She opened up more to me than she ever has when she heard he'd died.  She'd like to care.  She'd like to stop hating.  She'd like to forgive, at least those who should have shielded her from him.  She'd like to forget.  But his death seemed to just stir the old emotions. 
     All I could suggest was to be thankful for the future.  He can't hurt anyone else.  Times have changed and folks don't sweep psychopaths under the carpet like they used to.  Allowing him to occupy her thought empowers him, even in death.  Maybe some day she will understand what drove him, or those who wouldn't stop him.  But dwelling or forgiving isn't necessary.  There is so much positive in her world now to busy her.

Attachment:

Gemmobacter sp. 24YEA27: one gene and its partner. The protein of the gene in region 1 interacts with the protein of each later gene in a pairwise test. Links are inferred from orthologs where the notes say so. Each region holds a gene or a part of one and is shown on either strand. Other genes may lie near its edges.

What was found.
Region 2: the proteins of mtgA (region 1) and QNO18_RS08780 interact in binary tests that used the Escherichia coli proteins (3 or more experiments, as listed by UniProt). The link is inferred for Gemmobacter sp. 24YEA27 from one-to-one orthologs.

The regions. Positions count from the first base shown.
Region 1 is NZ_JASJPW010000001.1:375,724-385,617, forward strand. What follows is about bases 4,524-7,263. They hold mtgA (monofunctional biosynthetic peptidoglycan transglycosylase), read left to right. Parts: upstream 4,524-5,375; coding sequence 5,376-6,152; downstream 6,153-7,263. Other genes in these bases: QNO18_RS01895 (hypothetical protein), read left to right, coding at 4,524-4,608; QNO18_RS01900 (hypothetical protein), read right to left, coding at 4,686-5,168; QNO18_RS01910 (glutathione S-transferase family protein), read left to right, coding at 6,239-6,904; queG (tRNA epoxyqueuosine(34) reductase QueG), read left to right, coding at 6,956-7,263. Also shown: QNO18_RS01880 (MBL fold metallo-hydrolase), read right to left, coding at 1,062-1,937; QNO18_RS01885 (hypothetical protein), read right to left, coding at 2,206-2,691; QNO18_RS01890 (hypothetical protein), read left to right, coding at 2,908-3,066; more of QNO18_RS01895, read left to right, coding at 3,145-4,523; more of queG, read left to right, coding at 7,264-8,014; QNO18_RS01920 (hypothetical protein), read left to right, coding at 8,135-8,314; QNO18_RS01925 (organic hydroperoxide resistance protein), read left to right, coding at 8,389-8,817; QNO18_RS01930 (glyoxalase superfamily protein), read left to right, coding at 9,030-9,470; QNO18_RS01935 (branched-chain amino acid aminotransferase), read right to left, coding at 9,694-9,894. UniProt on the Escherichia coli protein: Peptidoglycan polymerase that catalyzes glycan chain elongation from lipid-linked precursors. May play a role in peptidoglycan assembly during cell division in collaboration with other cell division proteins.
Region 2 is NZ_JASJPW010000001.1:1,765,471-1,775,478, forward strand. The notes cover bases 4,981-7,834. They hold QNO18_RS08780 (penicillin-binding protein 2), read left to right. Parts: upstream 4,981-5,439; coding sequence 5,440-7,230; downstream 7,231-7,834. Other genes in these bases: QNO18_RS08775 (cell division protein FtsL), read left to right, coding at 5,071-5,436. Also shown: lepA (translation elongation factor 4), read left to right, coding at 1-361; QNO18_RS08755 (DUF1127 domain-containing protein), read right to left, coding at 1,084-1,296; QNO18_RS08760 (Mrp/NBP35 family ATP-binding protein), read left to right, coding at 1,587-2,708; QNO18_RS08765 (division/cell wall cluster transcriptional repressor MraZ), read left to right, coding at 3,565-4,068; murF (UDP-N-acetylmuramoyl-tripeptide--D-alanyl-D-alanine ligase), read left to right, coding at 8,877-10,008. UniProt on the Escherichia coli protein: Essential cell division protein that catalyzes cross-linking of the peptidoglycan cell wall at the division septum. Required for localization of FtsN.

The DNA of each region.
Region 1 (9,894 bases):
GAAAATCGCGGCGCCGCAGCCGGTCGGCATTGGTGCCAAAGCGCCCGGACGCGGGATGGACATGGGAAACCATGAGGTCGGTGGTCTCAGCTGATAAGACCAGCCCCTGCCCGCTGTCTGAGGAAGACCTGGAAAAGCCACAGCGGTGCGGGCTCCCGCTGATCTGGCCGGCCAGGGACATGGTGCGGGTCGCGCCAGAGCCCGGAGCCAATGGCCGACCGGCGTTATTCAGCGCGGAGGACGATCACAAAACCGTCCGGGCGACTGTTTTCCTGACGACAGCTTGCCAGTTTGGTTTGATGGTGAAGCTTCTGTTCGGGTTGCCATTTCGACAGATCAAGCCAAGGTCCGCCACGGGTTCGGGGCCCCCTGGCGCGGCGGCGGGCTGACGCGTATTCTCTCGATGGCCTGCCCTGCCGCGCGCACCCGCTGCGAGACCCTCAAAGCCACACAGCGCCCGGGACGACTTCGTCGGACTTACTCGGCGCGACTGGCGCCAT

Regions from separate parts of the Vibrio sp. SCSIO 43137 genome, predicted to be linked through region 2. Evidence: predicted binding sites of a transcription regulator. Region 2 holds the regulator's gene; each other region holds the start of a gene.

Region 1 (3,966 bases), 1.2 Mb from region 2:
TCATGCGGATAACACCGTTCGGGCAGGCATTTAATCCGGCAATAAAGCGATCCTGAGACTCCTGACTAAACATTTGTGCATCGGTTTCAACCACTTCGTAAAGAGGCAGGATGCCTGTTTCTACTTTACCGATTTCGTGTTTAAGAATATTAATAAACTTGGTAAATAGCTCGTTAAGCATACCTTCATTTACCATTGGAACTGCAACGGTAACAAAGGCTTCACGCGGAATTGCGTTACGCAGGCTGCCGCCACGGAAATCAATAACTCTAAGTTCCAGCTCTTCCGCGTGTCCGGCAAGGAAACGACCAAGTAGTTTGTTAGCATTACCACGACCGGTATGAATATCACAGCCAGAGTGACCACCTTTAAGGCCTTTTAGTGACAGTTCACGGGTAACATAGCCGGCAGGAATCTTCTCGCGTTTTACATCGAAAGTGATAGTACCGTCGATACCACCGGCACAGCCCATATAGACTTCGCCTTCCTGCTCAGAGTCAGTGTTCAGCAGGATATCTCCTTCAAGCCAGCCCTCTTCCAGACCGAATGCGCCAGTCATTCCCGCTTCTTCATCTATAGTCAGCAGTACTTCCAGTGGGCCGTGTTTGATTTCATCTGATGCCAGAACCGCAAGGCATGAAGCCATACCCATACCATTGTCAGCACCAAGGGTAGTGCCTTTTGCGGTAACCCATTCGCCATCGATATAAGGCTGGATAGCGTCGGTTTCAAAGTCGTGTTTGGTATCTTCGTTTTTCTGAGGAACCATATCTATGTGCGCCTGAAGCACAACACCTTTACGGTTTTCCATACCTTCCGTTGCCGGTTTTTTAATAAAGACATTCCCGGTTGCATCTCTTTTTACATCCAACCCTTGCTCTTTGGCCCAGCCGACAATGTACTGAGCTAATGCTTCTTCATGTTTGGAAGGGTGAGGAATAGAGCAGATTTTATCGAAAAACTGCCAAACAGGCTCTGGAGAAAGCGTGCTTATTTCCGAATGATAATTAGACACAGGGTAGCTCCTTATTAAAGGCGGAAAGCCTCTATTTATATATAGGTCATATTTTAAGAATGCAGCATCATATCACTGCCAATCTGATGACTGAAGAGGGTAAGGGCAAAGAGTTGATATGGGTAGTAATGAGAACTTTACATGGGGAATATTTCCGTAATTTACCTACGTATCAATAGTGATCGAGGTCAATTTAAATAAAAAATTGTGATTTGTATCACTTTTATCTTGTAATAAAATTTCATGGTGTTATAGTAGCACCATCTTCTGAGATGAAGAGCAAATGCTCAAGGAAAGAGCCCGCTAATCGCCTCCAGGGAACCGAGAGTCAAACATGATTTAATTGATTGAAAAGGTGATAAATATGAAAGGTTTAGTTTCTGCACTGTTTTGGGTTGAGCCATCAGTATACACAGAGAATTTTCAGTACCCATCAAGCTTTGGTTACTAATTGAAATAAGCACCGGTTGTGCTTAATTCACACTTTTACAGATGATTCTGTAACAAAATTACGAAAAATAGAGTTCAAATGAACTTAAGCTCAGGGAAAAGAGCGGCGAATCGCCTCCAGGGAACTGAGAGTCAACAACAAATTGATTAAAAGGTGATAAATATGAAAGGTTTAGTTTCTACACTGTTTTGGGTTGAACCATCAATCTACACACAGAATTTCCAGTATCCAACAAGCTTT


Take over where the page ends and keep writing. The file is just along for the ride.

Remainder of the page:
She is a caring and nurturing partner in a ten year stable relationship.  She is aware of her trust and intimacy issues, and is dealing with them, finally.  She has special bonds with her children and has a second grandchild on the way.  She creates art in the kitchen, and has embraced the technologies she feared, even blogging and skyping with joy.  She is appreciating her own health, getting baseline tests and watching her figure.  She is funny, and capable, and generous.  And now the evil in her mind's closet is dead.  She may not be able to celebrate, but I am.  I will celebrate that she is wonderful, and capable of overcoming what he did to her so long ago.  Ding, dong.